Recipes from Bangkok: Aoy’s Thai Fried Pork Recipe

Aoy in her lush, beautiful garden

This week we’ve been featuring authentic Thai recipes from host Aoy — a passionate food lover who has dedicated herself to teaching other how to prepare Thai dishes! She lives on the banks of the Tha Chin River in the Nakhon Sathom Province, just outside Bangkok. Read on for her recipe on how to make delicious Thai fried pork!

Aoy’s mouthwatering fried pork

A note from chef Aoy: “Moo Kha Chai, or Thai fried pork, is one of our signature dishes at the restaurant. After deep-frying the pork to a flavorful golden brown, it should taste a little like jerky, but not be hard and chewy. The meat should be soft and juicy, and coated with a sweet marinade that’s rich with flavors of coriander root, lemongrass, galangal, finger root, ginger, turmeric, garlic, and shallots.”

Thai Fried Pork with Fingeroot and Herbs (Moo Kah Chai)

Ingredients

10 red fresh chilies
20 dried hot red chilies (can adjust chilies to taste according to spice preference)
7 tsp. coriander seeds
4 roots of fresh cilantro (coriander)
5 stalks of fresh lemongrass, chopped
1 tsp. black peppercorns, whole
4 tbsp. galangal (kha), grated
10 leaves of fresh kaffir lime (sometimes called bai makroot), finely chopped
10 tbsp. small shallots, chopped
1 head, or 12-20 cloves garlic, minced
2 tbsp. fresh turmeric root, grated
1 cup ginger, grated or chopped
1/2 pound fresh finger root
1 tsp. cumin
1 tbsp. palm (coconut) sugar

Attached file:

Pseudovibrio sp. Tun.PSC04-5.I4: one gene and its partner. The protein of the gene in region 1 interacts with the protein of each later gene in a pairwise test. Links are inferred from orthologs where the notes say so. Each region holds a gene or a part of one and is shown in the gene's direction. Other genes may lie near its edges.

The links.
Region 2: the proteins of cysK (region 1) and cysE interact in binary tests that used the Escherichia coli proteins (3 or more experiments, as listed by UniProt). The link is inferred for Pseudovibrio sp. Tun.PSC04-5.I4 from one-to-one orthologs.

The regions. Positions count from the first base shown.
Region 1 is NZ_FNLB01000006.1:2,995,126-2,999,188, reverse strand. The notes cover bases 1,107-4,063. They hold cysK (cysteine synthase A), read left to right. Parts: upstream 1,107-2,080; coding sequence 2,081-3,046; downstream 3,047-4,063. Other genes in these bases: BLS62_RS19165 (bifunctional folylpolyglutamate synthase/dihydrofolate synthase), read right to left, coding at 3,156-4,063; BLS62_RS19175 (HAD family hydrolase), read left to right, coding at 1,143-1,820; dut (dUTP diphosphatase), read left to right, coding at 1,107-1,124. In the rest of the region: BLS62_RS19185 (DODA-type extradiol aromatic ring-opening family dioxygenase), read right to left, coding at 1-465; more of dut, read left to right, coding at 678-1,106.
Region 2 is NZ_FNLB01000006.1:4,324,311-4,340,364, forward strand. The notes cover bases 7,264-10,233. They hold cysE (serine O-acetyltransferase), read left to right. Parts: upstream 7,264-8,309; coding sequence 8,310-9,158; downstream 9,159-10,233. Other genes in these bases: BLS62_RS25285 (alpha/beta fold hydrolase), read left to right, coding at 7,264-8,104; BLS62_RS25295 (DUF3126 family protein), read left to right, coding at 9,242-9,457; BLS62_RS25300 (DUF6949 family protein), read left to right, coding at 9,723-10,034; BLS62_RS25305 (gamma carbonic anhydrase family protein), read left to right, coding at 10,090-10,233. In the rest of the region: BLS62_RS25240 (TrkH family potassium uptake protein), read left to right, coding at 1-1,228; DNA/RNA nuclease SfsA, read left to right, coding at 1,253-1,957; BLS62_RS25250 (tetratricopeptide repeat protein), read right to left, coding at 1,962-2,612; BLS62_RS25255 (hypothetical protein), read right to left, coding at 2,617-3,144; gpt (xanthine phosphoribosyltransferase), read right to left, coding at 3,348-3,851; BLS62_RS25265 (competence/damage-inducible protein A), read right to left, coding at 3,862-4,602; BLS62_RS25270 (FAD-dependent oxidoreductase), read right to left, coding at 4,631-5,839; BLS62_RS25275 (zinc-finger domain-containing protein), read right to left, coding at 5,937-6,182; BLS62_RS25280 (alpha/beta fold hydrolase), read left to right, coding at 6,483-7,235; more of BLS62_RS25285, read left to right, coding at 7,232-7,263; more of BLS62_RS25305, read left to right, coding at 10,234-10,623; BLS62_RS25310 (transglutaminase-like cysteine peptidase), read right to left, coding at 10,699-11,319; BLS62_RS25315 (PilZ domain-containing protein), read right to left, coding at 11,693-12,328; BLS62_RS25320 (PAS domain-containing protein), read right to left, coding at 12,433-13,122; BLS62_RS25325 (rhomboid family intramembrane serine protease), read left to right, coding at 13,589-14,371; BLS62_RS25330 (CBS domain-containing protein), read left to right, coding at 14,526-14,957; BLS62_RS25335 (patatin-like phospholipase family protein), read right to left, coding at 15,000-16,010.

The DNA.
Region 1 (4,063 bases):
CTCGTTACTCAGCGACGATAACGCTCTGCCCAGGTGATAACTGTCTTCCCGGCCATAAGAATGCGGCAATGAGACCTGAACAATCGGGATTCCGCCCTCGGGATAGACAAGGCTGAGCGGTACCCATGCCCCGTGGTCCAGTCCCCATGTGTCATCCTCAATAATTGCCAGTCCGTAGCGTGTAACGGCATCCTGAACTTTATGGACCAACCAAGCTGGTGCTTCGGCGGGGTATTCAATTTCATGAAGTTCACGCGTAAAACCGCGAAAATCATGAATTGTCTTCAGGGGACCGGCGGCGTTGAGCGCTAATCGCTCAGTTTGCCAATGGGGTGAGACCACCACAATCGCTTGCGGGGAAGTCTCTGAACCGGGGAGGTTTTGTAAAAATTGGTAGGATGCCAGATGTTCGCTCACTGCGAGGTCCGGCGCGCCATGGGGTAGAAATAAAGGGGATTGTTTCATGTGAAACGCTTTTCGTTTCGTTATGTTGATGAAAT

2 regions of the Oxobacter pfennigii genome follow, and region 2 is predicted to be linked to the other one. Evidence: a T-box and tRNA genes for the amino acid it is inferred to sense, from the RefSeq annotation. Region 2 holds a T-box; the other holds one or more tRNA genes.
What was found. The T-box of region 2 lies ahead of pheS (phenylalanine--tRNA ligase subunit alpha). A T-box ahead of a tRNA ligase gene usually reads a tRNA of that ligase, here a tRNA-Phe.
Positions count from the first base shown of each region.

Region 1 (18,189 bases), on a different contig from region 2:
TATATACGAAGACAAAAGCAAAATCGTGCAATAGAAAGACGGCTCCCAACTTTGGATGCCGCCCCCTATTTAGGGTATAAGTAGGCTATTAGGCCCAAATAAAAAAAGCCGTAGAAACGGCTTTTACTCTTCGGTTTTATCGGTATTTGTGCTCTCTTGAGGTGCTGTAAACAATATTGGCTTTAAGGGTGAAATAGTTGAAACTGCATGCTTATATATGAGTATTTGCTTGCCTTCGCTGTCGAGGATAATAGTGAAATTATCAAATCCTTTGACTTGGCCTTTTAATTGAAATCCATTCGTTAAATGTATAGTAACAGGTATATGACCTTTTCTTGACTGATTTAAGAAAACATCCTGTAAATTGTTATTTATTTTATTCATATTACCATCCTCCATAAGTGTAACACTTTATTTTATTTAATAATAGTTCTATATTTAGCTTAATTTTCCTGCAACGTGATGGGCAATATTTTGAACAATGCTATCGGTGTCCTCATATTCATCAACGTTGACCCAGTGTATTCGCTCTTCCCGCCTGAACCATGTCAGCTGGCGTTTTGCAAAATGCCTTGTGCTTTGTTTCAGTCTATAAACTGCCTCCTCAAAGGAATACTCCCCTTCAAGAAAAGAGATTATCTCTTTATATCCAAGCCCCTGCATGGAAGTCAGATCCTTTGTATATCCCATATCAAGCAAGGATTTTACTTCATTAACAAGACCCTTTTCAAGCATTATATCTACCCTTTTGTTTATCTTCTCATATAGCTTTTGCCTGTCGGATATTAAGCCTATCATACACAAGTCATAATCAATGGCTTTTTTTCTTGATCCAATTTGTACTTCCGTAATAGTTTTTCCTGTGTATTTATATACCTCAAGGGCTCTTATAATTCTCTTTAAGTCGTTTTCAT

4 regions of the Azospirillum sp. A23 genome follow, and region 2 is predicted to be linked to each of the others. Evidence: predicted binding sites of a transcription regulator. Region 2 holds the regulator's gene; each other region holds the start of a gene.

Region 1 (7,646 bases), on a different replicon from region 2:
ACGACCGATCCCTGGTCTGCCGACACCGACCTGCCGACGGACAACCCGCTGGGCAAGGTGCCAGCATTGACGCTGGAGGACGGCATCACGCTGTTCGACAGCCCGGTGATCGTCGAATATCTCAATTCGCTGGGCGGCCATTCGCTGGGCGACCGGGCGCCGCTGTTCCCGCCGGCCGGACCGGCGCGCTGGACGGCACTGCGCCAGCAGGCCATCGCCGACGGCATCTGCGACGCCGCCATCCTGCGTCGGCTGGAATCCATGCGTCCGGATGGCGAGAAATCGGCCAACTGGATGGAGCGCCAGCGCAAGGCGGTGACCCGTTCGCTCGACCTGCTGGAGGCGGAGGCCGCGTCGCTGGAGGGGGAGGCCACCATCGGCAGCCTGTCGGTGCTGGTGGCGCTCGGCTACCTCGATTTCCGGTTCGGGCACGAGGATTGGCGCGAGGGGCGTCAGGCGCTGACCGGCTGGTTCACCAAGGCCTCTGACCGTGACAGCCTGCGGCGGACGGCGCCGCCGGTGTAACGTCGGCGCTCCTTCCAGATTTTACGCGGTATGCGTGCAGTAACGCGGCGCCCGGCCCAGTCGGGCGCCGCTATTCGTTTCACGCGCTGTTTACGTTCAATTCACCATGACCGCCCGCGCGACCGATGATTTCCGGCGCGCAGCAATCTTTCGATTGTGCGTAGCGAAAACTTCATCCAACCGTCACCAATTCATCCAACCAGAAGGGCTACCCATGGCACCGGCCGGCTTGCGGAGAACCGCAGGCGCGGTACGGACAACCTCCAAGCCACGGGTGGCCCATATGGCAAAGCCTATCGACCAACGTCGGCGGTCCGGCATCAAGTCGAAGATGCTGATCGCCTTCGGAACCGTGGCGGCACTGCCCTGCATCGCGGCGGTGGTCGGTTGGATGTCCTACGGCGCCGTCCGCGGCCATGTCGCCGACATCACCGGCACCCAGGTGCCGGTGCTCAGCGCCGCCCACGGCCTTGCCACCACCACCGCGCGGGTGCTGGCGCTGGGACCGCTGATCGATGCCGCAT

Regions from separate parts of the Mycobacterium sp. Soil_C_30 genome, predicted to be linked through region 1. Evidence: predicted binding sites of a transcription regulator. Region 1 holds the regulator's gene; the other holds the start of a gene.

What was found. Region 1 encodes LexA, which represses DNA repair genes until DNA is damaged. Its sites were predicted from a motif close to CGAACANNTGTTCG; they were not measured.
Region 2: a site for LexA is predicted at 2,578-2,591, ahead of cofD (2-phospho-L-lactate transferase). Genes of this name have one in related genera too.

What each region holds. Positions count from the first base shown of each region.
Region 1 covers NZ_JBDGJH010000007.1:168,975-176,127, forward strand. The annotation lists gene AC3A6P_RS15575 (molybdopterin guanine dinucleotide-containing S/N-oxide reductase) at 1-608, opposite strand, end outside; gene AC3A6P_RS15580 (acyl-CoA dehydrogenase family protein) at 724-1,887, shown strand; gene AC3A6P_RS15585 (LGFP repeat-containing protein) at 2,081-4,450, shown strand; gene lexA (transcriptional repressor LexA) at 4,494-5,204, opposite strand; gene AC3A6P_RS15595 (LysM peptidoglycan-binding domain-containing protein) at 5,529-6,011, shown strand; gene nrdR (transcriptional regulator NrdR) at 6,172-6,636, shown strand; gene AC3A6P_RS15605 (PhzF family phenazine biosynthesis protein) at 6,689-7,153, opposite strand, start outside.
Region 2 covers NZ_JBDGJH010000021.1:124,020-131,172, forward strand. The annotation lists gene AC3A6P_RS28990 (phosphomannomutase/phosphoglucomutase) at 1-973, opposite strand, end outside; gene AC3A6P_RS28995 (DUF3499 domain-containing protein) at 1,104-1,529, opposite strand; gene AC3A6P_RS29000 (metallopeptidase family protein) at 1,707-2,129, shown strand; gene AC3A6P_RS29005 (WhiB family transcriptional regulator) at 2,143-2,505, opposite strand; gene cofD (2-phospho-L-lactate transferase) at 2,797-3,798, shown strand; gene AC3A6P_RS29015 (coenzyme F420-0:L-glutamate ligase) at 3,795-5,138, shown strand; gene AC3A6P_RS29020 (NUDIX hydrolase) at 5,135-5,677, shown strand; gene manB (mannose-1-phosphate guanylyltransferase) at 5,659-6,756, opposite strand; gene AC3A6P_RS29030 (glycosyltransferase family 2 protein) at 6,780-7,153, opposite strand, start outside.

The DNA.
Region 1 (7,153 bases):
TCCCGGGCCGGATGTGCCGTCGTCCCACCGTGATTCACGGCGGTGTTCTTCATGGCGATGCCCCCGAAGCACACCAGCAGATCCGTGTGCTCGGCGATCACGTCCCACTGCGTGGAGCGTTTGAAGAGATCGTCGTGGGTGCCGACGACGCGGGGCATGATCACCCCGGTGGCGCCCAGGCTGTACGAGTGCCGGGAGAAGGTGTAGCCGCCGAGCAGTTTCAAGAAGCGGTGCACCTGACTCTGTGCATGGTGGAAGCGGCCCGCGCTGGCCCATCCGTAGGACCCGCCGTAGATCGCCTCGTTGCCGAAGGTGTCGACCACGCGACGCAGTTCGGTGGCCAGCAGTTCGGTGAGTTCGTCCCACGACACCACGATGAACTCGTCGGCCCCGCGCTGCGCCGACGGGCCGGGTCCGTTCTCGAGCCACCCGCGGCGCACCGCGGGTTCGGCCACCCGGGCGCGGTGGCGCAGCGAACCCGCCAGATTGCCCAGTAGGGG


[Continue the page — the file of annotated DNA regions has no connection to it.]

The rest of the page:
1 tsp. salt
1.5 tbsp. light soy sauce
1 tbsp. dark soy sauce
1.5 tbsp. oyster sauce
2 tbsp. pineapple juice
2/3 pound pork shoulder, cut into thin strips
1-2 cups vegetable oil (enough to cover the pan)

Directions

Grind together the chilies, coriander seeds, cilantro root, lemongrass, peppercorns, galangal, kaffir lime leaves, shallots, garlic, turmeric and ginger using a mortar and pestle until you have a coarse paste.

Add the paste to the cut of pork, along with the cumin, palm sugar, salt, soy sauces, oyster sauce and pineapple juice. Let it marinate for 15-30 minutes.

While the pork is marinating, heat oil in a wok or pan on medium heat. When hot, add the sliced finger root. Deep fry the root until golden brown, then remove and set aside on paper towel to dry. Remove any browned bits from remaining oil.

Reheat the leftover oil. When hot, add the pork. Cook until well-fried. Remove the pork from pan with a slotted spoon, letting the oil drain (or you can let it drain on a paper towel if desired).

Plate the pork and added fried finger root to garnish.

Enjoy it while it’s hot!

Thank you, Aoy, for this delicious pork recipe! For more flavorful Thai dishes like this one, visit Aoy in Bangkok today..

Recipes from Bangkok: Aoy’s Thai Fried Pork Recipe

Recipes from Bangkok: Aoy’s Thai Fried Spring Rolls

Aoy in her colorful kitchen

Meet Traveling Spoon host Aoy from Bangkok, Thailand. She is a passionate food and yoga lover who fully commits herself to every task at hand… especially when it comes to preparing authentic Thai dishes! Aoy has dedicated herself to teaching Thai cooking to foreigners and opened a restaurant in her home. She lives on a lush, beautiful property in the Nakhon Sathom Province, and uses fresh herbs and produce grown in the local community in her cooking. Aoy’s home is on the banks of the Tha Chin River, and it is a wonderful stop coming back from the Damnoen Saduak floating market and going into the city.

Read on for her recipe on how to make delicious Thai fried spring rolls!

Aoy’s delicious fried spring rolls

Aoy’s fried spring rolls are a tasty side dish bursting with flavor. These crispy, golden-brown delectables are sure to make any Thai-inspired meal even more delightful.

Thai Fried Spring Rolls